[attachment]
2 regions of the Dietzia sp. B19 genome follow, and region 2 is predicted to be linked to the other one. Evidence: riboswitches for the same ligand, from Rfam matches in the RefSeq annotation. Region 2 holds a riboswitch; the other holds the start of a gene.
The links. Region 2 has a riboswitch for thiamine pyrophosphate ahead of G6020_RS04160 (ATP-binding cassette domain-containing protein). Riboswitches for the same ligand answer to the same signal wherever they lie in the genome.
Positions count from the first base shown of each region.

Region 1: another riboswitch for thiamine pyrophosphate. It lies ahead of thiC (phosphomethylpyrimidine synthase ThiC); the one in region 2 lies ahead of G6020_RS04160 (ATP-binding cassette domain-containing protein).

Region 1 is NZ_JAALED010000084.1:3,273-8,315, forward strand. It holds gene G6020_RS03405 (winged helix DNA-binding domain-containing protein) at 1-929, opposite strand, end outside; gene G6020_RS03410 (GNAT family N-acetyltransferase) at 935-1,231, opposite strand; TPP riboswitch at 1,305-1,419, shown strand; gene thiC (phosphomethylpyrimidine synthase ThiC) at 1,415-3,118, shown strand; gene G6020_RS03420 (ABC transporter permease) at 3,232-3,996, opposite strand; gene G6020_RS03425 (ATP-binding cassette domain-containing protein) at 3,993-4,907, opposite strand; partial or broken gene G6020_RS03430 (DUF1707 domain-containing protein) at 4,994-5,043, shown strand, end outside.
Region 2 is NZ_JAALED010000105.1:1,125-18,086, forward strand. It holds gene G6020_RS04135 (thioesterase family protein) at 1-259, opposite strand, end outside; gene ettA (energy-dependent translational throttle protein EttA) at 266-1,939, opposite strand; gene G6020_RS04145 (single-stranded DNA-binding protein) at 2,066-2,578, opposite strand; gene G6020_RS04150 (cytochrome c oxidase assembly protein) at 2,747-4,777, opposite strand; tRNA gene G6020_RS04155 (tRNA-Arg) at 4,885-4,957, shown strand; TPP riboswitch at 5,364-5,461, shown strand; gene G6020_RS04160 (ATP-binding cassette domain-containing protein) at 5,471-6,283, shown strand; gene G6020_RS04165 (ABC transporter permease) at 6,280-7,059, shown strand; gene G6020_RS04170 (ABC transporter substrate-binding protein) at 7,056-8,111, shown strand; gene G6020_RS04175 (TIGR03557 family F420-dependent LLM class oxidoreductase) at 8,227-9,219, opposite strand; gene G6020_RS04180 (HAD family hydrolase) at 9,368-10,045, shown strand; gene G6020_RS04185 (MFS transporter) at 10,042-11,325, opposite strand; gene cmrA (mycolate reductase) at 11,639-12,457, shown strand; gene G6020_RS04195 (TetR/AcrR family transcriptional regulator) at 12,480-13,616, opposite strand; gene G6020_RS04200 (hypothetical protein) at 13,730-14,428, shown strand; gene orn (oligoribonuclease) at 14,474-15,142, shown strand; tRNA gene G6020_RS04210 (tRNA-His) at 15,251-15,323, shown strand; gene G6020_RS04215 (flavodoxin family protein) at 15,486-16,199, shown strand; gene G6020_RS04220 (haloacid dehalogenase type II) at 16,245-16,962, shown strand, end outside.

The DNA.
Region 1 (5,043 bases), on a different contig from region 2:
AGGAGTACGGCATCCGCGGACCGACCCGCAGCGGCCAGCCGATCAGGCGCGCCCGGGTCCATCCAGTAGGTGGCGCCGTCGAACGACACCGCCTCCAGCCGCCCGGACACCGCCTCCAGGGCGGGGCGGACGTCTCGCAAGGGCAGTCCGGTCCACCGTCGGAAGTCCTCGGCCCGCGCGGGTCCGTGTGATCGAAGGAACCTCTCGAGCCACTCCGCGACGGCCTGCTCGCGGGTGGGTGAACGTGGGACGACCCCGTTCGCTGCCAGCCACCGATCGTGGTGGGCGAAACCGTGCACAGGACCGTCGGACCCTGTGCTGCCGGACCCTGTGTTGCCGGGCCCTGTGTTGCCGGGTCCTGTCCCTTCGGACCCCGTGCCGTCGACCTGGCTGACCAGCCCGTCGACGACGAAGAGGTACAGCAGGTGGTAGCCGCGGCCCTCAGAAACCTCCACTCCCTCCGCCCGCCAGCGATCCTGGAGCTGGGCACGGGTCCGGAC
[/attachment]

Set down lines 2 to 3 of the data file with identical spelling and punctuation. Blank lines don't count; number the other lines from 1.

The links. Region 2 has a riboswitch for thiamine pyrophosphate ahead of G6020_RS04160 (ATP-binding cassette domain-containing protein). Riboswitches for the same ligand answer to the same signal wherever they lie in the genome.
Positions count from the first base shown of each region.